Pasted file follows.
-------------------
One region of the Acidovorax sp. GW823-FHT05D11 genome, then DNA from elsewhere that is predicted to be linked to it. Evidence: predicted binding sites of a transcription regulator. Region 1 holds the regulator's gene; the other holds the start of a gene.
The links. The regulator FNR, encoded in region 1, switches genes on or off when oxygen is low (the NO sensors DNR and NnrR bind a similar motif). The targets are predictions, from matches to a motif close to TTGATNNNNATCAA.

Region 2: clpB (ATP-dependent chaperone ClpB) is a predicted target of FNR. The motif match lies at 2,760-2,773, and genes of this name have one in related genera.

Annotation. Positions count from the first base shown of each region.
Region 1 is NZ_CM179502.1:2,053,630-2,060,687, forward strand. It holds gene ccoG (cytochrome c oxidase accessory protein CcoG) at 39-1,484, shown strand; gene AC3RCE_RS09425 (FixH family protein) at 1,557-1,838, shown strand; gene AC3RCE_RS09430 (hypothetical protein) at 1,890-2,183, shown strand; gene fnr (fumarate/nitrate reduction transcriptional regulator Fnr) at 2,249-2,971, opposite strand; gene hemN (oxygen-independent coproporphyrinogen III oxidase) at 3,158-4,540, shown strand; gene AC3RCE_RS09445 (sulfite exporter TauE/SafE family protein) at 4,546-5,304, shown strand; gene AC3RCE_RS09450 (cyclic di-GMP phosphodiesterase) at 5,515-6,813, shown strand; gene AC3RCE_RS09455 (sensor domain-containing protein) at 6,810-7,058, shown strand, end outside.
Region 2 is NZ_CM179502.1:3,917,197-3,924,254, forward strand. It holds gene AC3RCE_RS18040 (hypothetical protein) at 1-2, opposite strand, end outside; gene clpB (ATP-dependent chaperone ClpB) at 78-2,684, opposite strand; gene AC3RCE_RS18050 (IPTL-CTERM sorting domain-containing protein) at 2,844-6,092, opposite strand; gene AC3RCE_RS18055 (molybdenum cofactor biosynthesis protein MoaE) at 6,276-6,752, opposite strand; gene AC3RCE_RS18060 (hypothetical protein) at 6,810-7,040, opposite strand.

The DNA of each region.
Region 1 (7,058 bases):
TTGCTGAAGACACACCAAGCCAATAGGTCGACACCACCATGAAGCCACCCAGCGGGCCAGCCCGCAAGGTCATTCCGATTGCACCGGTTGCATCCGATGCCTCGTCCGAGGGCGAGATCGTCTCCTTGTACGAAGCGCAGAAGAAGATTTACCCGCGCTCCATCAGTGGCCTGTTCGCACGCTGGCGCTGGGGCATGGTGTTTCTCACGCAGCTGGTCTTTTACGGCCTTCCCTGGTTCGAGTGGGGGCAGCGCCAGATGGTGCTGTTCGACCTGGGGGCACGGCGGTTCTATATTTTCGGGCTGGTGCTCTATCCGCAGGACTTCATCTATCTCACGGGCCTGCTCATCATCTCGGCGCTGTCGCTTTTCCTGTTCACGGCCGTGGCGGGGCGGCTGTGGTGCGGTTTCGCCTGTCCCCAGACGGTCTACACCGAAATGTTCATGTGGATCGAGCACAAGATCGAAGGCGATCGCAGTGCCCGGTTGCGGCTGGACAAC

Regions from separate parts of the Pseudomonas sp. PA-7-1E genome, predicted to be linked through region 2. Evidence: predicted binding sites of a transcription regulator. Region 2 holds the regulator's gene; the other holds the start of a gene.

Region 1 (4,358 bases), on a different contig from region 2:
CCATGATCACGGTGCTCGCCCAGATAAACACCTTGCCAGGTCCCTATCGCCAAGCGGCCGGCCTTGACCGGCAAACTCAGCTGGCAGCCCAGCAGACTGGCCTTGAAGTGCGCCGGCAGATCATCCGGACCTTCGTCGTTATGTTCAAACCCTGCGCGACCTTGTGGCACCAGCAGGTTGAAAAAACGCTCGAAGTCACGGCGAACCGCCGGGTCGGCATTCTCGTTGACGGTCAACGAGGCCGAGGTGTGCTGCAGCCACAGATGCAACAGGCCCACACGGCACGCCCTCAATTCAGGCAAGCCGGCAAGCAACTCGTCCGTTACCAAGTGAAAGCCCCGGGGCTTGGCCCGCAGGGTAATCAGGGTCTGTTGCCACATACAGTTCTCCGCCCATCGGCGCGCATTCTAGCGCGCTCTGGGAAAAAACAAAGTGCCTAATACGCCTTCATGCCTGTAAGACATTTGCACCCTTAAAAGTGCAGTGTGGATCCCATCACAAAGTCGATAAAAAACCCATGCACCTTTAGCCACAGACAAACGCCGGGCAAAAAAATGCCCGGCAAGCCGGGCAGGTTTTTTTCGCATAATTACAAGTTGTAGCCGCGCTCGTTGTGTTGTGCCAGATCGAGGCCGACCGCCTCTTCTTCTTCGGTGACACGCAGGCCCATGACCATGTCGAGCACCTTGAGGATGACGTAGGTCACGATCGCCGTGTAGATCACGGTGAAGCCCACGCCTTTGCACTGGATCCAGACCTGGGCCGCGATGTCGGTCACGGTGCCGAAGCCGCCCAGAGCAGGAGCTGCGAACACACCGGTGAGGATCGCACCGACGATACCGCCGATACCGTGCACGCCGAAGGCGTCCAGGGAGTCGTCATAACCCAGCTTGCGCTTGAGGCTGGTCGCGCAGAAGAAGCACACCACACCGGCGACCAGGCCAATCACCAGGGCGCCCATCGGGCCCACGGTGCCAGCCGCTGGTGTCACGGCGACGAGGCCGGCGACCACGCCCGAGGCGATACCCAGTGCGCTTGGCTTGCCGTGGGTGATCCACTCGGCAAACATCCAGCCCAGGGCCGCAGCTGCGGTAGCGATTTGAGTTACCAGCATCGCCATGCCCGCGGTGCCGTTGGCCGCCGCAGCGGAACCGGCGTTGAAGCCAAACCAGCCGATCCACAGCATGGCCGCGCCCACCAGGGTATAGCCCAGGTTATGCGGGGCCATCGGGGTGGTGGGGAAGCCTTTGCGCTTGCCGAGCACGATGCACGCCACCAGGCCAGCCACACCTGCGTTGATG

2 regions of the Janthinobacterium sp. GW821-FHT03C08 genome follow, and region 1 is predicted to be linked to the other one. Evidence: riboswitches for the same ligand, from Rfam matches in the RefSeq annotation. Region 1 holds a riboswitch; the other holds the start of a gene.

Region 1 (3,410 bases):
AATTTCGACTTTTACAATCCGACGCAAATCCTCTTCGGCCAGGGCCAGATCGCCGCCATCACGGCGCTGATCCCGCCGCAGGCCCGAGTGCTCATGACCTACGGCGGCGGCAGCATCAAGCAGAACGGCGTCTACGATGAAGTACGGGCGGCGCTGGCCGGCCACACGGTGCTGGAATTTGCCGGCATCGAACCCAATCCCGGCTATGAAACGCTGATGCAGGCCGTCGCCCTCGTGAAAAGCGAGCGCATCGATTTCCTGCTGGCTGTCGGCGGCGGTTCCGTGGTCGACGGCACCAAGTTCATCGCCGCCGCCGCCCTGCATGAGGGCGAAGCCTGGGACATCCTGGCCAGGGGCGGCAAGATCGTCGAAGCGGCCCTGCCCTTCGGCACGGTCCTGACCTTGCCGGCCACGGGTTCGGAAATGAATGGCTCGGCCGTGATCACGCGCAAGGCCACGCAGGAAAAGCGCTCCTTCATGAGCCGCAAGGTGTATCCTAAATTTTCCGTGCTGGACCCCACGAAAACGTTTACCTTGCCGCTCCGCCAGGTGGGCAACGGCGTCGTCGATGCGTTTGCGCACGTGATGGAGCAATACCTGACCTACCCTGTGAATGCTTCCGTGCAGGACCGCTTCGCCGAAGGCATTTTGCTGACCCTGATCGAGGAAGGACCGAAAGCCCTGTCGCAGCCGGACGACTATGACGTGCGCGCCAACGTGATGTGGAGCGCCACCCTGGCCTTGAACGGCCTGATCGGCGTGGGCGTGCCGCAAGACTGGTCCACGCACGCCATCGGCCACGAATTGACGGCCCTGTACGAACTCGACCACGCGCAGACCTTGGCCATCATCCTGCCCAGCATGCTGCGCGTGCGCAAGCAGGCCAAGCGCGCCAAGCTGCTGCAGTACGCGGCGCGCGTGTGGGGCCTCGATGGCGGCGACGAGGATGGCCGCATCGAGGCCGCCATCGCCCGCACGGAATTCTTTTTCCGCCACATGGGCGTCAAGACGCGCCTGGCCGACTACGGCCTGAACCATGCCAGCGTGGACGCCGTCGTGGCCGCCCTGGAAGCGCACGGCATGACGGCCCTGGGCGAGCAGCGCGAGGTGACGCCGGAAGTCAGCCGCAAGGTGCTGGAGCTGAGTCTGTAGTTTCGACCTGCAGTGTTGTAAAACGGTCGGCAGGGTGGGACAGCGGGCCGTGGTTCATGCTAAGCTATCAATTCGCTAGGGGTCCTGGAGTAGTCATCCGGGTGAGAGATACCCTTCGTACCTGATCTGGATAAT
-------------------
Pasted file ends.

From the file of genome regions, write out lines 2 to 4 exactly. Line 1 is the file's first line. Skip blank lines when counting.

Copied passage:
The links. The regulator FNR, encoded in region 1, switches genes on or off when oxygen is low (the NO sensors DNR and NnrR bind a similar motif). The targets are predictions, from matches to a motif close to TTGATNNNNATCAA.

Region 2: clpB (ATP-dependent chaperone ClpB) is a predicted target of FNR. The motif match lies at 2,760-2,773, and genes of this name have one in related genera.

Annotation. Positions count from the first base shown of each region.